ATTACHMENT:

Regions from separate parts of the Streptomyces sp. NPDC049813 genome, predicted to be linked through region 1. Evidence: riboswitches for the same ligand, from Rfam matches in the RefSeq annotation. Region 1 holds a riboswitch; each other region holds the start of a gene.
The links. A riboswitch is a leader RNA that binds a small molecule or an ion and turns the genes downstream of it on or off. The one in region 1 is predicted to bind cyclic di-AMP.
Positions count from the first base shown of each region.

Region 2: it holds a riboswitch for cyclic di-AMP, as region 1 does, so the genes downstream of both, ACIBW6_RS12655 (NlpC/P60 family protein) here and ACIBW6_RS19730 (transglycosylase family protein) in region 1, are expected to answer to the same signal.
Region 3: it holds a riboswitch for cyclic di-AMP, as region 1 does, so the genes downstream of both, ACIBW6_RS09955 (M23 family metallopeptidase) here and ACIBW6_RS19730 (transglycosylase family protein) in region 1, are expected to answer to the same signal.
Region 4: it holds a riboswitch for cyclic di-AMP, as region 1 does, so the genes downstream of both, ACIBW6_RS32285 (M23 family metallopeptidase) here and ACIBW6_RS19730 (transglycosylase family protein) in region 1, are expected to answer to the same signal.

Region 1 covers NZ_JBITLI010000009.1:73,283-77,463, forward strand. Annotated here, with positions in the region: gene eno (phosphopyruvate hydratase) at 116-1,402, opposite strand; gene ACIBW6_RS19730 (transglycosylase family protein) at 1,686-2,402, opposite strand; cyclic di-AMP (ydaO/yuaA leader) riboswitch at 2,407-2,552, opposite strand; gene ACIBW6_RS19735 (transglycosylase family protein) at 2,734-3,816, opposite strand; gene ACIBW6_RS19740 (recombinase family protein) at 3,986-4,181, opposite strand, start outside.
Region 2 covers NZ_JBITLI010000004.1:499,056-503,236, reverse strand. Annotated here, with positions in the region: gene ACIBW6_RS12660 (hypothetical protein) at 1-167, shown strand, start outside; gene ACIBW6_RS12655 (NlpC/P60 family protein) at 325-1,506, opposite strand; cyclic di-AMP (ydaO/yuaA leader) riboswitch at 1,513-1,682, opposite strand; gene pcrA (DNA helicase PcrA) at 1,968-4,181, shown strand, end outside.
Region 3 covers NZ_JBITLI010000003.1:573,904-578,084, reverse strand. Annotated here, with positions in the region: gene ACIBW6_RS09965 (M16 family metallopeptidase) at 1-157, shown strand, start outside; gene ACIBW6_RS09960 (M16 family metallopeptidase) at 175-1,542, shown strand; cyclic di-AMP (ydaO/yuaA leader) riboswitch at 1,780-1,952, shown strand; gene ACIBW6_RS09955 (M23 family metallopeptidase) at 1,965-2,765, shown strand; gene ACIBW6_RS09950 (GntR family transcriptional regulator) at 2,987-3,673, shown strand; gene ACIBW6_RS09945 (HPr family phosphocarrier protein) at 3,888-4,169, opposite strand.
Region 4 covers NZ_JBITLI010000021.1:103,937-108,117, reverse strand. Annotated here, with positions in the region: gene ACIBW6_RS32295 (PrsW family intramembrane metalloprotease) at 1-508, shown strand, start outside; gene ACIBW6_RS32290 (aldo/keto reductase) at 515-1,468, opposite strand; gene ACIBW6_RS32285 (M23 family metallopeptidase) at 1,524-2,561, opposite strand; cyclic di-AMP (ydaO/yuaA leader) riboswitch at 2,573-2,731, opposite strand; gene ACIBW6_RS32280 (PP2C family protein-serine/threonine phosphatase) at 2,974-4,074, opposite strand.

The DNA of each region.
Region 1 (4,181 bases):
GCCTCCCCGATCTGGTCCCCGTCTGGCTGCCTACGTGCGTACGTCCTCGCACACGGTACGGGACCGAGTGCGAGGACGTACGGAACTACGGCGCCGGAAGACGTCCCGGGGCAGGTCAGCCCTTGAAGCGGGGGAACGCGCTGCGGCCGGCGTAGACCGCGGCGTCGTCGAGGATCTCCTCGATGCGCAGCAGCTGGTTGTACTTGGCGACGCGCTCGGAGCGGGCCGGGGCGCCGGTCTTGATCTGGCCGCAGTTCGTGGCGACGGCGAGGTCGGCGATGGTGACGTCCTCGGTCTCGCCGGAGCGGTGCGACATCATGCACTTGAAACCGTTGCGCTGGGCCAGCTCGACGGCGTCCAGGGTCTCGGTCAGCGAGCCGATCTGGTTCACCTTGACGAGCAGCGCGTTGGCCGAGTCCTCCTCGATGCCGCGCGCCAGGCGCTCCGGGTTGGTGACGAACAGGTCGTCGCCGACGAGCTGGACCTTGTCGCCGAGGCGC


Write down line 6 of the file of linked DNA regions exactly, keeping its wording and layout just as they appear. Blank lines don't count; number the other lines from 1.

Region 4: it holds a riboswitch for cyclic di-AMP, as region 1 does, so the genes downstream of both, ACIBW6_RS32285 (M23 family metallopeptidase) here and ACIBW6_RS19730 (transglycosylase family protein) in region 1, are expected to answer to the same signal.